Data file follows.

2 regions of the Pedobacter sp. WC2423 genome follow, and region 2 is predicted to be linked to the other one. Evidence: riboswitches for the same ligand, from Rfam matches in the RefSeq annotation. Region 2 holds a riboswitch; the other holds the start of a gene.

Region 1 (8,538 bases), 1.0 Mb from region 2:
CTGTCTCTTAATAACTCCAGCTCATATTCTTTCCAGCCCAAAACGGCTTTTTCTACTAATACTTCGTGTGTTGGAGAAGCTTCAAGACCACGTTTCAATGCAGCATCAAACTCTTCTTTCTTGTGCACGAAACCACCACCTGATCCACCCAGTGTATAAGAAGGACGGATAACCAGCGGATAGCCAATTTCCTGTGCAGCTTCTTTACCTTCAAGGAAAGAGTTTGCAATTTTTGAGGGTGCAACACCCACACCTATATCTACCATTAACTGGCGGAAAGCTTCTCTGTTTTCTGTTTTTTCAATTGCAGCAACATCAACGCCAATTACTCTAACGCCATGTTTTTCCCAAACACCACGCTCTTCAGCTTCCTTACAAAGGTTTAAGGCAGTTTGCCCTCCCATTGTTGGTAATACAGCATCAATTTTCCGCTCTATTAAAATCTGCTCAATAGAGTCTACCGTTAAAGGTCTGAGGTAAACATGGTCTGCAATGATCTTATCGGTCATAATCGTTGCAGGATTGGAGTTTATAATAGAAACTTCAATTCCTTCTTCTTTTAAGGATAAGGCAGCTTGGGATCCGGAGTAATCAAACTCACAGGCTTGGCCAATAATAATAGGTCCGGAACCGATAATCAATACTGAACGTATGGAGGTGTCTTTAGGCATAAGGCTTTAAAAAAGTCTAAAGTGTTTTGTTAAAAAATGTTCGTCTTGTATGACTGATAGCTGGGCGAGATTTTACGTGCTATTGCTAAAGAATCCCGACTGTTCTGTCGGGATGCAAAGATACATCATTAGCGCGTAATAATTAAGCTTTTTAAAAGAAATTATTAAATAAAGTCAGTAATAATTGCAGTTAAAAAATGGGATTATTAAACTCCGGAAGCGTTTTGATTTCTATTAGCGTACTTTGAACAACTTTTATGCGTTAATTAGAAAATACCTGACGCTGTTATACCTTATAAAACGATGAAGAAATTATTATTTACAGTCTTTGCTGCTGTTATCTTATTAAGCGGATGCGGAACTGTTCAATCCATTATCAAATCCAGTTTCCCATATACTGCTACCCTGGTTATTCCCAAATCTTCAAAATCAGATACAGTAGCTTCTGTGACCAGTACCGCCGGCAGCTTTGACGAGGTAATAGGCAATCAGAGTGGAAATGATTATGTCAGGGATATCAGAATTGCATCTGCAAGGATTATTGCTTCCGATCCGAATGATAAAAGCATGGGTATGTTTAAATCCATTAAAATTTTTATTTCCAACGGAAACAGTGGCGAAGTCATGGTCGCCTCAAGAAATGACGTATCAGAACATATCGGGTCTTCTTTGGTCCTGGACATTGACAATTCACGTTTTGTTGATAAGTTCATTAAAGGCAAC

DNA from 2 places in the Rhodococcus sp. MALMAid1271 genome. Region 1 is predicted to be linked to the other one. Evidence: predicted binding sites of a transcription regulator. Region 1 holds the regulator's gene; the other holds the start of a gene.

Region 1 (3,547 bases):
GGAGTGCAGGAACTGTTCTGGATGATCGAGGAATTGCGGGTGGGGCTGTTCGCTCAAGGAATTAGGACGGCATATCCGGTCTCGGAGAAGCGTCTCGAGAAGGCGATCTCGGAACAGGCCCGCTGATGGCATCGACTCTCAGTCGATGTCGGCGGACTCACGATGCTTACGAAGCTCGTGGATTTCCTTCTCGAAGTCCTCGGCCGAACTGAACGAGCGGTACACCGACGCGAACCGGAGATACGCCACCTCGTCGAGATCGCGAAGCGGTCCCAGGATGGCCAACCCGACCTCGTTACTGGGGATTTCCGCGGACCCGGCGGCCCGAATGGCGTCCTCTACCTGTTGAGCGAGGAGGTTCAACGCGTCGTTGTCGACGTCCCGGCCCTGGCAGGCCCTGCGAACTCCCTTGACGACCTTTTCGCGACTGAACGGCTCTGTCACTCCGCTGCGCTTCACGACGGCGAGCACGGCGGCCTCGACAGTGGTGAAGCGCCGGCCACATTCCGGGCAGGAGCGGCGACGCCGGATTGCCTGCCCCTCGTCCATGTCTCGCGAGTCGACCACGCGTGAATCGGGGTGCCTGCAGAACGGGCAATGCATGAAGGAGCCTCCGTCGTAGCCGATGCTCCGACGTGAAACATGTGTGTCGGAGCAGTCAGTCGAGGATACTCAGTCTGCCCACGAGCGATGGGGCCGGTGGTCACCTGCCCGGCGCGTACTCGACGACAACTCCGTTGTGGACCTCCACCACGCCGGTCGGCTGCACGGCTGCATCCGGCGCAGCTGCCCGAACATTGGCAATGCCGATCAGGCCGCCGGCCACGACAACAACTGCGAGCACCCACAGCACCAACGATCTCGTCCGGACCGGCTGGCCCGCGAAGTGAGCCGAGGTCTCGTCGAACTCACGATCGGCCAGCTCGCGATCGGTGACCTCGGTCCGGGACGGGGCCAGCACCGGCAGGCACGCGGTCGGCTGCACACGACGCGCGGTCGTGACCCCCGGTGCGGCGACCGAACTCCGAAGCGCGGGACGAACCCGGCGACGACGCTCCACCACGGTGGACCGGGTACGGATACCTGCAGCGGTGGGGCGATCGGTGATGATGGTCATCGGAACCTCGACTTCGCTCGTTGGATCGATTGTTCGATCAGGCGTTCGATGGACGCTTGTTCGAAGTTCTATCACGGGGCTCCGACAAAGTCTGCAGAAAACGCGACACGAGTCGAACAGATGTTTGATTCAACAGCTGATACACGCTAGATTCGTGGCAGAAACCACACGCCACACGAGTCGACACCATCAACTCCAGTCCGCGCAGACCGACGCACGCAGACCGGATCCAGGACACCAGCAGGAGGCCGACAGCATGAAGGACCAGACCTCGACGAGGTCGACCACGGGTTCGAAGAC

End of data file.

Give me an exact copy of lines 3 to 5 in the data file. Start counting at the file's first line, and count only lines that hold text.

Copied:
CTGTCTCTTAATAACTCCAGCTCATATTCTTTCCAGCCCAAAACGGCTTTTTCTACTAATACTTCGTGTGTTGGAGAAGCTTCAAGACCACGTTTCAATGCAGCATCAAACTCTTCTTTCTTGTGCACGAAACCACCACCTGATCCACCCAGTGTATAAGAAGGACGGATAACCAGCGGATAGCCAATTTCCTGTGCAGCTTCTTTACCTTCAAGGAAAGAGTTTGCAATTTTTGAGGGTGCAACACCCACACCTATATCTACCATTAACTGGCGGAAAGCTTCTCTGTTTTCTGTTTTTTCAATTGCAGCAACATCAACGCCAATTACTCTAACGCCATGTTTTTCCCAAACACCACGCTCTTCAGCTTCCTTACAAAGGTTTAAGGCAGTTTGCCCTCCCATTGTTGGTAATACAGCATCAATTTTCCGCTCTATTAAAATCTGCTCAATAGAGTCTACCGTTAAAGGTCTGAGGTAAACATGGTCTGCAATGATCTTATCGGTCATAATCGTTGCAGGATTGGAGTTTATAATAGAAACTTCAATTCCTTCTTCTTTTAAGGATAAGGCAGCTTGGGATCCGGAGTAATCAAACTCACAGGCTTGGCCAATAATAATAGGTCCGGAACCGATAATCAATACTGAACGTATGGAGGTGTCTTTAGGCATAAGGCTTTAAAAAAGTCTAAAGTGTTTTGTTAAAAAATGTTCGTCTTGTATGACTGATAGCTGGGCGAGATTTTACGTGCTATTGCTAAAGAATCCCGACTGTTCTGTCGGGATGCAAAGATACATCATTAGCGCGTAATAATTAAGCTTTTTAAAAGAAATTATTAAATAAAGTCAGTAATAATTGCAGTTAAAAAATGGGATTATTAAACTCCGGAAGCGTTTTGATTTCTATTAGCGTACTTTGAACAACTTTTATGCGTTAATTAGAAAATACCTGACGCTGTTATACCTTATAAAACGATGAAGAAATTATTATTTACAGTCTTTGCTGCTGTTATCTTATTAAGCGGATGCGGAACTGTTCAATCCATTATCAAATCCAGTTTCCCATATACTGCTACCCTGGTTATTCCCAAATCTTCAAAATCAGATACAGTAGCTTCTGTGACCAGTACCGCCGGCAGCTTTGACGAGGTAATAGGCAATCAGAGTGGAAATGATTATGTCAGGGATATCAGAATTGCATCTGCAAGGATTATTGCTTCCGATCCGAATGATAAAAGCATGGGTATGTTTAAATCCATTAAAATTTTTATTTCCAACGGAAACAGTGGCGAAGTCATGGTCGCCTCAAGAAATGACGTATCAGAACATATCGGGTCTTCTTTGGTCCTGGACATTGACAATTCACGTTTTGTTGATAAGTTCATTAAAGGCAAC

DNA from 2 places in the Rhodococcus sp. MALMAid1271 genome. Region 1 is predicted to be linked to the other one. Evidence: predicted binding sites of a transcription regulator. Region 1 holds the regulator's gene; the other holds the start of a gene.

Region 1 (3,547 bases):